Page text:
Never have graceful exits for autocrats been in higher demand. Dictators such as Egypt's Hosni Mubarak and Tunisia's Zine el-Abidine Ben Ali were unceremoniously dumped earlier this year, though not without loss of life, while leaders like Libya's Muammar al-Qaddafi and Syria's Bashar al-Assad seem committed to holding on to power by any means necessary. Travel south across the Sahara desert, and the number of long-serving leaders on the African continent multiplies still. From Chad to Zimbabwe, Cameroon to Eritrea, a generation of African leaders has refused to step down. In 2011, a whopping 22 African countries have held or are scheduled to hold elections, and not a single presidential contest is likely to see a transition of power from the incumbent. (Uganda's and Djibouti's presidential elections, for example, have already provided new mandates for the long-serving incumbents.) Some leaders who are up for reelection -- for example Zimbabwe's President Robert Mugabe -- may well be voted out if free and fair ballots were held. Others, such as Cameroon's President Paul Biya and Central African Republic's President François Bozizé have crushed the opposition for so long that they've created what diplomats like to call an "uneven playing field," tilted massively in the incumbents' favor long before the vote is held. Against this backdrop, democracy proponents across the international community could use a few more tools in their kit to encourage entrenched strongmen to let their countries transition peacefully. But does the BU center actually help?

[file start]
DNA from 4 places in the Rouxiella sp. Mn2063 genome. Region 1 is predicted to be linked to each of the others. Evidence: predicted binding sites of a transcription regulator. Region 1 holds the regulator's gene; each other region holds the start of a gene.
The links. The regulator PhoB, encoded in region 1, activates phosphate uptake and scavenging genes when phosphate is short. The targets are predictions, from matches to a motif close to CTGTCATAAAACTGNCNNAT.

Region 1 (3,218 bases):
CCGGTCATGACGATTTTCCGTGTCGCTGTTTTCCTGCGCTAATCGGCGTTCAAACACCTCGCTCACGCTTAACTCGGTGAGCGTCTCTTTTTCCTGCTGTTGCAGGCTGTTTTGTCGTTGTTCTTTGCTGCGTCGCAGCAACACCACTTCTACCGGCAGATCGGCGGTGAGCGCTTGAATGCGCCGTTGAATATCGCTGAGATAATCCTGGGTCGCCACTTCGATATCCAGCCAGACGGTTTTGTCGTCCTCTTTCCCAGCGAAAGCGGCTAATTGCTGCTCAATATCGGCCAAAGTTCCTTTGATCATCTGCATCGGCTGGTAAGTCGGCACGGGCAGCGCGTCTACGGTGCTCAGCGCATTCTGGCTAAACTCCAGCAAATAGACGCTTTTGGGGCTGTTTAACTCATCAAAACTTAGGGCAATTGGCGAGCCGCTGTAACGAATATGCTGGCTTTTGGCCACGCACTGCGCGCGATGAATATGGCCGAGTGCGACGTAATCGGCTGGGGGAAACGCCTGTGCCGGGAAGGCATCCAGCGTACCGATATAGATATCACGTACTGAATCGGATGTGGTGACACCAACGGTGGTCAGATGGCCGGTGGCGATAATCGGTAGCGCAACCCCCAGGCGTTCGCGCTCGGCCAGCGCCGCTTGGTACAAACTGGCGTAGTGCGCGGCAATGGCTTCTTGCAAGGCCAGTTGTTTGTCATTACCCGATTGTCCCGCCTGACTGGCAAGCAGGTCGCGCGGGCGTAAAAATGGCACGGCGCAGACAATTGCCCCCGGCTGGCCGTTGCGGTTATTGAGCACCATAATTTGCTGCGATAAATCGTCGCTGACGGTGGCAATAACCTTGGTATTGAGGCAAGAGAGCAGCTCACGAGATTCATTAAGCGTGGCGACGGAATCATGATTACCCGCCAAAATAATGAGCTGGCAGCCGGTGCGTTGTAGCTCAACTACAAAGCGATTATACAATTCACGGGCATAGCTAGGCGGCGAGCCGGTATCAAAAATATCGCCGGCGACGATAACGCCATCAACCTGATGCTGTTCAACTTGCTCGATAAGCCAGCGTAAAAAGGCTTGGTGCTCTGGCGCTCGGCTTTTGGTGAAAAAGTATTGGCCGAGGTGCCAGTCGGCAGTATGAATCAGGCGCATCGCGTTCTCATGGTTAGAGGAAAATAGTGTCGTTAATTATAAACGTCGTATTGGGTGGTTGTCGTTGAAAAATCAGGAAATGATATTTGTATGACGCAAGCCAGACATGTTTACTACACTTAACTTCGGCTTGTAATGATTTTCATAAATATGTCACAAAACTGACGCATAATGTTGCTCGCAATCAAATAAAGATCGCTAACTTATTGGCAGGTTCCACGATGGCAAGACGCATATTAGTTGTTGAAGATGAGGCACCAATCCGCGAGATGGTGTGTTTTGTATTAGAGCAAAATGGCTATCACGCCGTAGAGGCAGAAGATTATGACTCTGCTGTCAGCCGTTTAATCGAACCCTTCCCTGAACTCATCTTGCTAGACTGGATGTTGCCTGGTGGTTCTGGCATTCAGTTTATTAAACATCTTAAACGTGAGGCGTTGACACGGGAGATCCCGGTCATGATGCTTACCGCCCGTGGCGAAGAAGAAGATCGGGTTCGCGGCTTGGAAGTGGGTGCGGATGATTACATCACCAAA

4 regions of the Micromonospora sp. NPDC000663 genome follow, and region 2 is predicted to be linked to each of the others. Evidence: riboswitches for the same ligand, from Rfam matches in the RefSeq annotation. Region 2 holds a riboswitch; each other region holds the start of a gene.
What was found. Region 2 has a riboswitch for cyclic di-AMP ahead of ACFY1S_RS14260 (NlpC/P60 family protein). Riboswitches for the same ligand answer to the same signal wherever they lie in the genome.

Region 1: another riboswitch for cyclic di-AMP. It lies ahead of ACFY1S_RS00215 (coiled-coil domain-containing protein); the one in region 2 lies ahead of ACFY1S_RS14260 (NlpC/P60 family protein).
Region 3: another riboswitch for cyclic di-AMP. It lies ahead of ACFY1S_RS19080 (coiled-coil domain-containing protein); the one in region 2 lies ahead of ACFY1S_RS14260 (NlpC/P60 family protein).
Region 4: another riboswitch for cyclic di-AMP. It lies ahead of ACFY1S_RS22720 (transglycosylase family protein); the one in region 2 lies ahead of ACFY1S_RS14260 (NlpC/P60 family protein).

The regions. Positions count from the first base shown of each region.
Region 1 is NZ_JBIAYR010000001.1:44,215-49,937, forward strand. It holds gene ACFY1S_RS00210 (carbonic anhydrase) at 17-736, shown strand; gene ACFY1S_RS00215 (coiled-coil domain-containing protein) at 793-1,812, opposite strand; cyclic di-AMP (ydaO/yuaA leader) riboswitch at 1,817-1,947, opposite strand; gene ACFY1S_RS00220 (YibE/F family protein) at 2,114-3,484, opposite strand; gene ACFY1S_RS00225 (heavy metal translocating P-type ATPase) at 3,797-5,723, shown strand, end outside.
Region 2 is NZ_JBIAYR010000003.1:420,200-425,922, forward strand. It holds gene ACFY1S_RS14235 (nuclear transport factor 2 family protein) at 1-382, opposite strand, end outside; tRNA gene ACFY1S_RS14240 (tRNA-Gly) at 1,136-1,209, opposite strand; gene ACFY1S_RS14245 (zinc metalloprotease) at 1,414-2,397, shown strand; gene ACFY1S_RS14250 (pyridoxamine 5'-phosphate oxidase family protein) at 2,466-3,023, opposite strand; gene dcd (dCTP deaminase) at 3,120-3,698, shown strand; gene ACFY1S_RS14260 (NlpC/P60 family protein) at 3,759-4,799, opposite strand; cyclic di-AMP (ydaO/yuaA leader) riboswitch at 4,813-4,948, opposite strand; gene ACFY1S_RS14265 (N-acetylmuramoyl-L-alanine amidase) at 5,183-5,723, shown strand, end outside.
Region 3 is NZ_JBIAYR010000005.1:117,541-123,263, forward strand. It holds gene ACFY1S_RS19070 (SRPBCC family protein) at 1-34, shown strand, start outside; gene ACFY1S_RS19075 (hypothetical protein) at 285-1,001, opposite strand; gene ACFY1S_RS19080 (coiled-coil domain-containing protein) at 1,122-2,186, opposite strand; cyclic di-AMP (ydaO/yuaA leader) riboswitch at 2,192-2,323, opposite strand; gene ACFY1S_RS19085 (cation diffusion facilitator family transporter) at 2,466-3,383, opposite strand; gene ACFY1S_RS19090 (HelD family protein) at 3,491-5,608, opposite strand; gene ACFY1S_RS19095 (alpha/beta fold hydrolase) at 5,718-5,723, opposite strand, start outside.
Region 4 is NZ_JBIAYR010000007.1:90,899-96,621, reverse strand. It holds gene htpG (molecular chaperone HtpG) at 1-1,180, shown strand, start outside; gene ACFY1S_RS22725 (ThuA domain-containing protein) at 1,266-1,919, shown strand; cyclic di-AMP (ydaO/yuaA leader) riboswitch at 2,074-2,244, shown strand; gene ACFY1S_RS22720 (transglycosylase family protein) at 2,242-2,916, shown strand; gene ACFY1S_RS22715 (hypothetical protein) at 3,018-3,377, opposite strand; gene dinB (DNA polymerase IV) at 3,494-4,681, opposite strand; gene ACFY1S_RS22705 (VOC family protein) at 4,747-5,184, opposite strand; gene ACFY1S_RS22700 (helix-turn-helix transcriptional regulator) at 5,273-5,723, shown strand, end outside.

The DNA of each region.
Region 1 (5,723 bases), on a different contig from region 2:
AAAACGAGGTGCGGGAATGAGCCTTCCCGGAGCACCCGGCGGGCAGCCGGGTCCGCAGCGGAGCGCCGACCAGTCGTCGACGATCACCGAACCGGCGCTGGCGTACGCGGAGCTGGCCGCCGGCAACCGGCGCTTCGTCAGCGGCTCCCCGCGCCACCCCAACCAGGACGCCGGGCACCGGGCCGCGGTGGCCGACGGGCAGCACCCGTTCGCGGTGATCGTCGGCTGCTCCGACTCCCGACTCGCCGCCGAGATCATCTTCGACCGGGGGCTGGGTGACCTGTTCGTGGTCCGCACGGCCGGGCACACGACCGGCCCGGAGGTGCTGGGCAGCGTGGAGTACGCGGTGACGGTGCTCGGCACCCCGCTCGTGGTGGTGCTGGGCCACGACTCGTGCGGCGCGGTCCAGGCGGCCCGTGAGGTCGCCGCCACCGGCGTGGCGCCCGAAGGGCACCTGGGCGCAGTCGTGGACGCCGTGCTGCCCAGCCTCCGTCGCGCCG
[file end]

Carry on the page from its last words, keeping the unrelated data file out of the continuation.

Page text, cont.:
The perfect test case came in late 2010 in the Ivory Coast, with an election that has set a dispiriting and dangerous tone for the 13 coming ballots in sub-Saharan Africa in 2011. After delaying the presidential vote for half a decade, President Laurent Gbagbo finally allowed the process to go forward in November. "I've never seen such a clean election in Africa," Spes Manirakiza, Search for Common Ground country director for Ivory Coast, told me in this month. Gbagbo lost; but in the days after, it became immediately clear that he was not going to step down. He proclaimed himself the winner, took the oath of office, and named a cabinet; his loyal troops cornered the internationally recognized real winner, Alassane Ouattara, in a nearby hotel, where he went about appointing his own government. After four months of negotiations to get Gbagbo to quit power, Ouattara gave up and decided to take the country by force. His troops' 10-day drive toward the commercial capital, Abidjan, eventually unseated Gbagbo on Monday, April 11.